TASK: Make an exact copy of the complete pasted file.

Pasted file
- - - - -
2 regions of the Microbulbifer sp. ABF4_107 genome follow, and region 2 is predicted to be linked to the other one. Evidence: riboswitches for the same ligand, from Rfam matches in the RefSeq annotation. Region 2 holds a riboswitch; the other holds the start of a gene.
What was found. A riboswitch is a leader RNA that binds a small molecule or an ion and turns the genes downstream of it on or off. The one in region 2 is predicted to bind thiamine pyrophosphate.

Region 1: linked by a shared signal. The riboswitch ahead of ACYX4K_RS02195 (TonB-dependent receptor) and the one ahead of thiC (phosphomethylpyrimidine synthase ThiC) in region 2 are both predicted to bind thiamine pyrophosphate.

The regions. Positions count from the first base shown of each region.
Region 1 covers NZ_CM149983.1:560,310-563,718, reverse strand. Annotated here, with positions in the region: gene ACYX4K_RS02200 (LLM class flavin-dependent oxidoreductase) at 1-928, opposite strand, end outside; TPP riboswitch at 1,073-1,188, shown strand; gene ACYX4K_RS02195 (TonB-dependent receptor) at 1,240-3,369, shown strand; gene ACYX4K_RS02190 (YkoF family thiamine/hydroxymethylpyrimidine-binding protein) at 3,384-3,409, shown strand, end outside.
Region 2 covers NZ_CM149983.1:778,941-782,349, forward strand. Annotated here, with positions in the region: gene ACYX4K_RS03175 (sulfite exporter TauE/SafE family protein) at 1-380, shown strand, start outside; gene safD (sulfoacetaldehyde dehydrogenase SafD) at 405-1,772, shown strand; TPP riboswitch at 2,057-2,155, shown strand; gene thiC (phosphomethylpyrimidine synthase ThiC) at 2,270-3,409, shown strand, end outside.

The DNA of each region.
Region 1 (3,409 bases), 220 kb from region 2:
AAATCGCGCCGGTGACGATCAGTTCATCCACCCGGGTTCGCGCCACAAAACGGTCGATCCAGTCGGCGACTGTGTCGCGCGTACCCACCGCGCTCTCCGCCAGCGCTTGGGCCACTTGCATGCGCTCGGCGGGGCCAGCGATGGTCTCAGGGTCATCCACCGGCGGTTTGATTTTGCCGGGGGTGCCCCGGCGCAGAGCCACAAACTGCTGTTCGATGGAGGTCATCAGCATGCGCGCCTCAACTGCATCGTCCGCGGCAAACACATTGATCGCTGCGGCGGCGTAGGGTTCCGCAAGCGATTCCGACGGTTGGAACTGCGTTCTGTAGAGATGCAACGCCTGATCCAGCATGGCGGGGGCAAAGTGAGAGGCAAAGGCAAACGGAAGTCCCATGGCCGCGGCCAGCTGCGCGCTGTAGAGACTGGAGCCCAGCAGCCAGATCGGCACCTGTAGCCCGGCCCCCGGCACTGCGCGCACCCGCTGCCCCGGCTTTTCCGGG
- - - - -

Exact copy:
2 regions of the Microbulbifer sp. ABF4_107 genome follow, and region 2 is predicted to be linked to the other one. Evidence: riboswitches for the same ligand, from Rfam matches in the RefSeq annotation. Region 2 holds a riboswitch; the other holds the start of a gene.
What was found. A riboswitch is a leader RNA that binds a small molecule or an ion and turns the genes downstream of it on or off. The one in region 2 is predicted to bind thiamine pyrophosphate.

Region 1: linked by a shared signal. The riboswitch ahead of ACYX4K_RS02195 (TonB-dependent receptor) and the one ahead of thiC (phosphomethylpyrimidine synthase ThiC) in region 2 are both predicted to bind thiamine pyrophosphate.

The regions. Positions count from the first base shown of each region.
Region 1 covers NZ_CM149983.1:560,310-563,718, reverse strand. Annotated here, with positions in the region: gene ACYX4K_RS02200 (LLM class flavin-dependent oxidoreductase) at 1-928, opposite strand, end outside; TPP riboswitch at 1,073-1,188, shown strand; gene ACYX4K_RS02195 (TonB-dependent receptor) at 1,240-3,369, shown strand; gene ACYX4K_RS02190 (YkoF family thiamine/hydroxymethylpyrimidine-binding protein) at 3,384-3,409, shown strand, end outside.
Region 2 covers NZ_CM149983.1:778,941-782,349, forward strand. Annotated here, with positions in the region: gene ACYX4K_RS03175 (sulfite exporter TauE/SafE family protein) at 1-380, shown strand, start outside; gene safD (sulfoacetaldehyde dehydrogenase SafD) at 405-1,772, shown strand; TPP riboswitch at 2,057-2,155, shown strand; gene thiC (phosphomethylpyrimidine synthase ThiC) at 2,270-3,409, shown strand, end outside.

The DNA of each region.
Region 1 (3,409 bases), 220 kb from region 2:
AAATCGCGCCGGTGACGATCAGTTCATCCACCCGGGTTCGCGCCACAAAACGGTCGATCCAGTCGGCGACTGTGTCGCGCGTACCCACCGCGCTCTCCGCCAGCGCTTGGGCCACTTGCATGCGCTCGGCGGGGCCAGCGATGGTCTCAGGGTCATCCACCGGCGGTTTGATTTTGCCGGGGGTGCCCCGGCGCAGAGCCACAAACTGCTGTTCGATGGAGGTCATCAGCATGCGCGCCTCAACTGCATCGTCCGCGGCAAACACATTGATCGCTGCGGCGGCGTAGGGTTCCGCAAGCGATTCCGACGGTTGGAACTGCGTTCTGTAGAGATGCAACGCCTGATCCAGCATGGCGGGGGCAAAGTGAGAGGCAAAGGCAAACGGAAGTCCCATGGCCGCGGCCAGCTGCGCGCTGTAGAGACTGGAGCCCAGCAGCCAGATCGGCACCTGTAGCCCGGCCCCCGGCACTGCGCGCACCCGCTGCCCCGGCTTTTCCGGG